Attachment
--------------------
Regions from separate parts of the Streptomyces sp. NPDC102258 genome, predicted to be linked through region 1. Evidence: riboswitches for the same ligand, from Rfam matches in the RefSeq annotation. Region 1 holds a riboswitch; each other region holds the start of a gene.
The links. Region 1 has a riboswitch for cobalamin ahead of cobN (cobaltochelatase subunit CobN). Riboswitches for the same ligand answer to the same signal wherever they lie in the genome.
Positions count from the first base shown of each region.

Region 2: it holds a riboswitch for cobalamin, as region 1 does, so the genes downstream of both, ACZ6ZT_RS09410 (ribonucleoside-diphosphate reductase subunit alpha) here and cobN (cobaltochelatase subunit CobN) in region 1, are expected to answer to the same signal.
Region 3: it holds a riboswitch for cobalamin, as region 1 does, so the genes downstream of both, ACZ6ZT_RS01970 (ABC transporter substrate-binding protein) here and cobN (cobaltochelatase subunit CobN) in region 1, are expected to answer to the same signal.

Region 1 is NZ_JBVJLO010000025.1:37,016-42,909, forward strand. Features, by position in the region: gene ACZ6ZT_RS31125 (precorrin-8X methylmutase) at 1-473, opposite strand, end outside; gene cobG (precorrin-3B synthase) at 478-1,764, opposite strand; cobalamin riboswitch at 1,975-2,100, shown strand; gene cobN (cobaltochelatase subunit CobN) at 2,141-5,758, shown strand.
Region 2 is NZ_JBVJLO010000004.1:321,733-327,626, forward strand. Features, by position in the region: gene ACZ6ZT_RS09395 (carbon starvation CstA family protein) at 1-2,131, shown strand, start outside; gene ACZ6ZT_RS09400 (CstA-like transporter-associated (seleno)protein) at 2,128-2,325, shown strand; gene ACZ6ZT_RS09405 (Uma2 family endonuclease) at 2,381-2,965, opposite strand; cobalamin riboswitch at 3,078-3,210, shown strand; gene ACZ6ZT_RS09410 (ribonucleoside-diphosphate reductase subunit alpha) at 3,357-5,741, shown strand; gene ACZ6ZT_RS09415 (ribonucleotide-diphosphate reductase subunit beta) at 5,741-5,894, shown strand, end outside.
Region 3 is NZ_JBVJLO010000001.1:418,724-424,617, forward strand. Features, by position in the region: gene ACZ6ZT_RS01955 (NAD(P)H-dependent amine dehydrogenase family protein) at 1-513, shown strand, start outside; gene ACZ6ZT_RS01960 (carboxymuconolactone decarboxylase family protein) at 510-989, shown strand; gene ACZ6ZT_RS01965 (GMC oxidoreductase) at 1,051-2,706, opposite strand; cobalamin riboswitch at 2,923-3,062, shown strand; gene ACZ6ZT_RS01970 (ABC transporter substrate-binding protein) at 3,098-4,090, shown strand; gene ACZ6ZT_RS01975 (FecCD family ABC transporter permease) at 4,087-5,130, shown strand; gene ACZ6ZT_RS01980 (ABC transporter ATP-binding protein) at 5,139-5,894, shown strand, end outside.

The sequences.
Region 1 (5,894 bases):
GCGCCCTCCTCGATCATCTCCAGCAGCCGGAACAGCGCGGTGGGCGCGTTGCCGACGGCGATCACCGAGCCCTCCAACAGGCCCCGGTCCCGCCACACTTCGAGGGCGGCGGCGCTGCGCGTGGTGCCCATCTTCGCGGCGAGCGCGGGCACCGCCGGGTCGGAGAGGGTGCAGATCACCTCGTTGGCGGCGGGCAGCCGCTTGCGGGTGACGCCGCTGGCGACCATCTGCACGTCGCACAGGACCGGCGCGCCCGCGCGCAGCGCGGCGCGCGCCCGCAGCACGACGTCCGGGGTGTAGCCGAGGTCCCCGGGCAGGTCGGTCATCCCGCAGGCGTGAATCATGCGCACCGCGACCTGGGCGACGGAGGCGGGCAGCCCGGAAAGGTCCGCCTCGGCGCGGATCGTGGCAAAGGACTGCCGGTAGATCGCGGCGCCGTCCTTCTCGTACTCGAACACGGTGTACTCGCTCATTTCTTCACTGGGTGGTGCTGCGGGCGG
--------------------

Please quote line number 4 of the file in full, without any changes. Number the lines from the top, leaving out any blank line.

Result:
Region 2: it holds a riboswitch for cobalamin, as region 1 does, so the genes downstream of both, ACZ6ZT_RS09410 (ribonucleoside-diphosphate reductase subunit alpha) here and cobN (cobaltochelatase subunit CobN) in region 1, are expected to answer to the same signal.